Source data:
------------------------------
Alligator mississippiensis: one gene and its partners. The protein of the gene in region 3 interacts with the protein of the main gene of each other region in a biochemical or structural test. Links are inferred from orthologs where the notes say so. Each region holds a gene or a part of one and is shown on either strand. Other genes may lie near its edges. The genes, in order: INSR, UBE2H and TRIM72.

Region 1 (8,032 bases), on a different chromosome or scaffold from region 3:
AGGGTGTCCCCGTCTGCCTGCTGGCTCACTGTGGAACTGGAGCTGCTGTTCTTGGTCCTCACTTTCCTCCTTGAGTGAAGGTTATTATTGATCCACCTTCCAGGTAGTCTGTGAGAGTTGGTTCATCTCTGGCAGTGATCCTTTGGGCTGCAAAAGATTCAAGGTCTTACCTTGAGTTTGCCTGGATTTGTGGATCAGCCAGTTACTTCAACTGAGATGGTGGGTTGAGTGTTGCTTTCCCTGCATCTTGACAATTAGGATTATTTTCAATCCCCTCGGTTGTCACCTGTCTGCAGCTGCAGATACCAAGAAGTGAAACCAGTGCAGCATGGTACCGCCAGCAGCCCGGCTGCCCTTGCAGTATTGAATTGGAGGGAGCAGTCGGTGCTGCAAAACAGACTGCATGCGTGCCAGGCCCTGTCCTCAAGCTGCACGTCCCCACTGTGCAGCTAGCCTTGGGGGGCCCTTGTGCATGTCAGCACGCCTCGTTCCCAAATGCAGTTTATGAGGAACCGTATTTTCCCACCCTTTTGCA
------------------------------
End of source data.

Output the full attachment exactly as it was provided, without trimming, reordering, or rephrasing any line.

Alligator mississippiensis: one gene and its partners. The protein of the gene in region 3 interacts with the protein of the main gene of each other region in a biochemical or structural test. Links are inferred from orthologs where the notes say so. Each region holds a gene or a part of one and is shown on either strand. Other genes may lie near its edges. The genes, in order: INSR, UBE2H and TRIM72.

Region 1 (8,032 bases), on a different chromosome or scaffold from region 3:
AGGGTGTCCCCGTCTGCCTGCTGGCTCACTGTGGAACTGGAGCTGCTGTTCTTGGTCCTCACTTTCCTCCTTGAGTGAAGGTTATTATTGATCCACCTTCCAGGTAGTCTGTGAGAGTTGGTTCATCTCTGGCAGTGATCCTTTGGGCTGCAAAAGATTCAAGGTCTTACCTTGAGTTTGCCTGGATTTGTGGATCAGCCAGTTACTTCAACTGAGATGGTGGGTTGAGTGTTGCTTTCCCTGCATCTTGACAATTAGGATTATTTTCAATCCCCTCGGTTGTCACCTGTCTGCAGCTGCAGATACCAAGAAGTGAAACCAGTGCAGCATGGTACCGCCAGCAGCCCGGCTGCCCTTGCAGTATTGAATTGGAGGGAGCAGTCGGTGCTGCAAAACAGACTGCATGCGTGCCAGGCCCTGTCCTCAAGCTGCACGTCCCCACTGTGCAGCTAGCCTTGGGGGGCCCTTGTGCATGTCAGCACGCCTCGTTCCCAAATGCAGTTTATGAGGAACCGTATTTTCCCACCCTTTTGCA